Research reveals exclusions in social housing
Press release issued: 19 December 2007
Wide-ranging problems relating to social housing nominations and the knock-on effects on re-housing vulnerable households, including the homeless, are revealed in new research by the University of Bristol.
The research, funded by the Economic and Social Research Council (ESRC) and led by Professor David Cowan, Dr Morag McDermont with Dr Karen Morgan in the University’s School of Law, has identified problems in the nominations process between local authorities and registered social landlords.
Problems can arise in particular cases where nominations are made by local authorities for re-housing people, whose behaviour and/or life-style might pose problems for social landlords. Further difficulties occur where social landlord policies exclude households from their properties.
A decline in local authority-owned social housing stock has meant that social landlords, classed as independent social businesses, are required to assist in meeting housing needs more than ever before. However, the research indicates that, in some cases, these needs are not being met.
Tensions were found because local authorities are accused of not disclosing to the landlords enough information about households, and the landlords accused of cherry-picking their tenants. This can result, at best, in re-housing delays and, at worst, with households being excluded. Households themselves are often forgotten in the process of negotiating problematic nominations.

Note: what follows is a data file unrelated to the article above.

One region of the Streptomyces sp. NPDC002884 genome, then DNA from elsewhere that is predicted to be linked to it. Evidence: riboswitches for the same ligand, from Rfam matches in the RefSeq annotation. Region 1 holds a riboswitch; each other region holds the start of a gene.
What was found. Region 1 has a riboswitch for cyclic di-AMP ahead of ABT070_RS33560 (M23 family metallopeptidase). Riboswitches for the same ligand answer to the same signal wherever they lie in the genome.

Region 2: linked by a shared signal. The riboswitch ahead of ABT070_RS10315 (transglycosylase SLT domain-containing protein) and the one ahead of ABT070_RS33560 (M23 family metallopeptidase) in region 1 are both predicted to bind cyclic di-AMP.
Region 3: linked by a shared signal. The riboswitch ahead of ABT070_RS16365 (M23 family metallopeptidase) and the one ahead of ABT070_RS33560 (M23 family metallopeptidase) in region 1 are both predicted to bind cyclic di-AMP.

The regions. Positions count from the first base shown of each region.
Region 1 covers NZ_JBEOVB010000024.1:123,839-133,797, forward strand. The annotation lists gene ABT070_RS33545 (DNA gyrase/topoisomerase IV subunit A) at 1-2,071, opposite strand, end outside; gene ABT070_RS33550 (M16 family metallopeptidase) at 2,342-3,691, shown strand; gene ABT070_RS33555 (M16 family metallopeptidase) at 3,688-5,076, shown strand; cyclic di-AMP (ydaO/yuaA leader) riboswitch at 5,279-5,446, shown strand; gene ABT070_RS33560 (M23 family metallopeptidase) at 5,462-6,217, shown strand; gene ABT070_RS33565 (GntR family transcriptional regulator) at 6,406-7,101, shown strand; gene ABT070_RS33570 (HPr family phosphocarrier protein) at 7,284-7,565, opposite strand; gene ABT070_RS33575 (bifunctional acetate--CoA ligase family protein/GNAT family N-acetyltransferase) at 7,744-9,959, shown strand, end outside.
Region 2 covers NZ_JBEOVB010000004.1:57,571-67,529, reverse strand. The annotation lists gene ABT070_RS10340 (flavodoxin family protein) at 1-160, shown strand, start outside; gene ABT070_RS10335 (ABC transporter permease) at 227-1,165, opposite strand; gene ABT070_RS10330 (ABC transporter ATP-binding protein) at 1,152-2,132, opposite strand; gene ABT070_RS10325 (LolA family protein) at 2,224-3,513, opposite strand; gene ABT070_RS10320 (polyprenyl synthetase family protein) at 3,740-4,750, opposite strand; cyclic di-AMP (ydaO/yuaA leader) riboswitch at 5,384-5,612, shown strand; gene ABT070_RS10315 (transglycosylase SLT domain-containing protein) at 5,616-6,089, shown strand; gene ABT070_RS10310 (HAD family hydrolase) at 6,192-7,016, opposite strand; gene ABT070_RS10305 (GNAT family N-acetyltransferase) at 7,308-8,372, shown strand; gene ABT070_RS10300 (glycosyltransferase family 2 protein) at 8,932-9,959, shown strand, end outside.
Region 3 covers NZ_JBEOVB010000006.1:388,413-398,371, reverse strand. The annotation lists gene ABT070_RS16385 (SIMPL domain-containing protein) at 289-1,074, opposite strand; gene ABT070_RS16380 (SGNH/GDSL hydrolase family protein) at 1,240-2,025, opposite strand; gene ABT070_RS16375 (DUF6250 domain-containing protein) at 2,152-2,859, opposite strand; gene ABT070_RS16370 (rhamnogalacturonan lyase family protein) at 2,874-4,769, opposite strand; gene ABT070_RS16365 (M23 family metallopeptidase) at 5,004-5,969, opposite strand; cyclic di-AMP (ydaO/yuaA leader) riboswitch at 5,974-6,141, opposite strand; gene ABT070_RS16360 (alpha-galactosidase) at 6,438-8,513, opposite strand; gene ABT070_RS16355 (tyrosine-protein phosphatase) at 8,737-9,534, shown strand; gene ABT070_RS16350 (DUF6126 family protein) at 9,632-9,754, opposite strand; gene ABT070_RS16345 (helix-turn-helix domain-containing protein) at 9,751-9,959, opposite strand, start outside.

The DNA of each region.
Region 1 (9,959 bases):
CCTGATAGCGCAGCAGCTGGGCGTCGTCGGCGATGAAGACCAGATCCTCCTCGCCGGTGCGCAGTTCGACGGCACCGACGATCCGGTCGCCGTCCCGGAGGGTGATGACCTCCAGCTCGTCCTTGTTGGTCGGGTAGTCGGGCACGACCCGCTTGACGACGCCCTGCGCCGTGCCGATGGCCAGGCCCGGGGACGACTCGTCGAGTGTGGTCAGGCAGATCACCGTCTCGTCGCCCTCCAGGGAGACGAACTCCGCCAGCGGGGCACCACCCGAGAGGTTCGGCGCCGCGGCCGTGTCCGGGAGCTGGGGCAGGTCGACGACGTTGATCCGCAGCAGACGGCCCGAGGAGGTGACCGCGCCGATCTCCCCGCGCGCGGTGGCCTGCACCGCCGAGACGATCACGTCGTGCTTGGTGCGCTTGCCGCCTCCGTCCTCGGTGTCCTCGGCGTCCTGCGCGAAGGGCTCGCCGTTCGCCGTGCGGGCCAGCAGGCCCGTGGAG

Professor Cowan said: “Although we have found old problems remain current in our research, the major finding is that more recent interventions such as choice-based lettings and common housing registers did not solve problematic nominations in our case study areas and may create new problems. These problems can be most significant where a local authority has sold its housing stock to a registered social landlord.”
The research looked at three case study areas in the south and north of England, carrying out interviews with those responsible for nominations and those who negotiated nomination agreements with registered social landlords, local authorities and other organisations with responsibility for care, support and homelessness.
Problematic nominations by David Cowan, Professor of Law and Policy, Morag McDermont, Senior Lecturer and Karen Morgan, Research Assistant at the University of Bristol is available to download at: http://www.bris.ac.uk/law/research/centres-themes/nominations/index.html